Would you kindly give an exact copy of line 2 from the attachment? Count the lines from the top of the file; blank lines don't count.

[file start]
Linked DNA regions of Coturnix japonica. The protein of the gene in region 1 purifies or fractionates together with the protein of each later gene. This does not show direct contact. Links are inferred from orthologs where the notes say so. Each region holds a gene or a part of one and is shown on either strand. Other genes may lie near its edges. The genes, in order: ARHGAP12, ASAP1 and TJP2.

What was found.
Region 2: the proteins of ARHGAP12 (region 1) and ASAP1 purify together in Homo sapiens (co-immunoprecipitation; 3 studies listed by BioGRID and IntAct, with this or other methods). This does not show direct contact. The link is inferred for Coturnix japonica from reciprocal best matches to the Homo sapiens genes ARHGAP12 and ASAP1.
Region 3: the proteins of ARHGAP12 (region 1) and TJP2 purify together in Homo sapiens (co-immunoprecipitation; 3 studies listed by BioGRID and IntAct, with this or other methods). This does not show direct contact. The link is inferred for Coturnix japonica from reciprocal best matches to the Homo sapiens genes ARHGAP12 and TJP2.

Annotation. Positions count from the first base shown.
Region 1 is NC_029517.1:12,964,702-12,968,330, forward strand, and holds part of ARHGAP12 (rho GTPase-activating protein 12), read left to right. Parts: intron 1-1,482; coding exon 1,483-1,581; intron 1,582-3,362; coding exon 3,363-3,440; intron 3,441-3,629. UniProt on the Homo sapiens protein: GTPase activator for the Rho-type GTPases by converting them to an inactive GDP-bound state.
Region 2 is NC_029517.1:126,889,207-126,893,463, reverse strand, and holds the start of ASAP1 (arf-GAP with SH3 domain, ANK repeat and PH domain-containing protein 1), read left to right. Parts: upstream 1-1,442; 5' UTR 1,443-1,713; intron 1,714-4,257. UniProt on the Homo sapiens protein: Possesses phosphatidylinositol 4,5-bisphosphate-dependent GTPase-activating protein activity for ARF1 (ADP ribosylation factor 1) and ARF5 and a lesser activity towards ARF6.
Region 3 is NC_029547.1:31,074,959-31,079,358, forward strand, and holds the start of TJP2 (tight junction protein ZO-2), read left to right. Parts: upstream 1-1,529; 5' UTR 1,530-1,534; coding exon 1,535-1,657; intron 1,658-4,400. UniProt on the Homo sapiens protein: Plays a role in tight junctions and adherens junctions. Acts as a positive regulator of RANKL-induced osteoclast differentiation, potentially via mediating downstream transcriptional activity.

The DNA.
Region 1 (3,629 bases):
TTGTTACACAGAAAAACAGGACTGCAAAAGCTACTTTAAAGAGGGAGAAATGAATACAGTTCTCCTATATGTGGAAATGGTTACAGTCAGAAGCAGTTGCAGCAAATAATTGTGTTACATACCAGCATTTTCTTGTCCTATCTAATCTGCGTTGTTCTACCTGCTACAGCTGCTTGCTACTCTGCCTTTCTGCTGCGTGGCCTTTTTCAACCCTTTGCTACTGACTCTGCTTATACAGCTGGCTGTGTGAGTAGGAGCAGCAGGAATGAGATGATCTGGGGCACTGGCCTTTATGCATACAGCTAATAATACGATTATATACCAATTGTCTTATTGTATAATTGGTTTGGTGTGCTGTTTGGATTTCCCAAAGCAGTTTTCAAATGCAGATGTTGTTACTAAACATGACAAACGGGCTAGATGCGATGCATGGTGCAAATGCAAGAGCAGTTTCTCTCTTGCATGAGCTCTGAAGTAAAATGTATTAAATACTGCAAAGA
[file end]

What was found.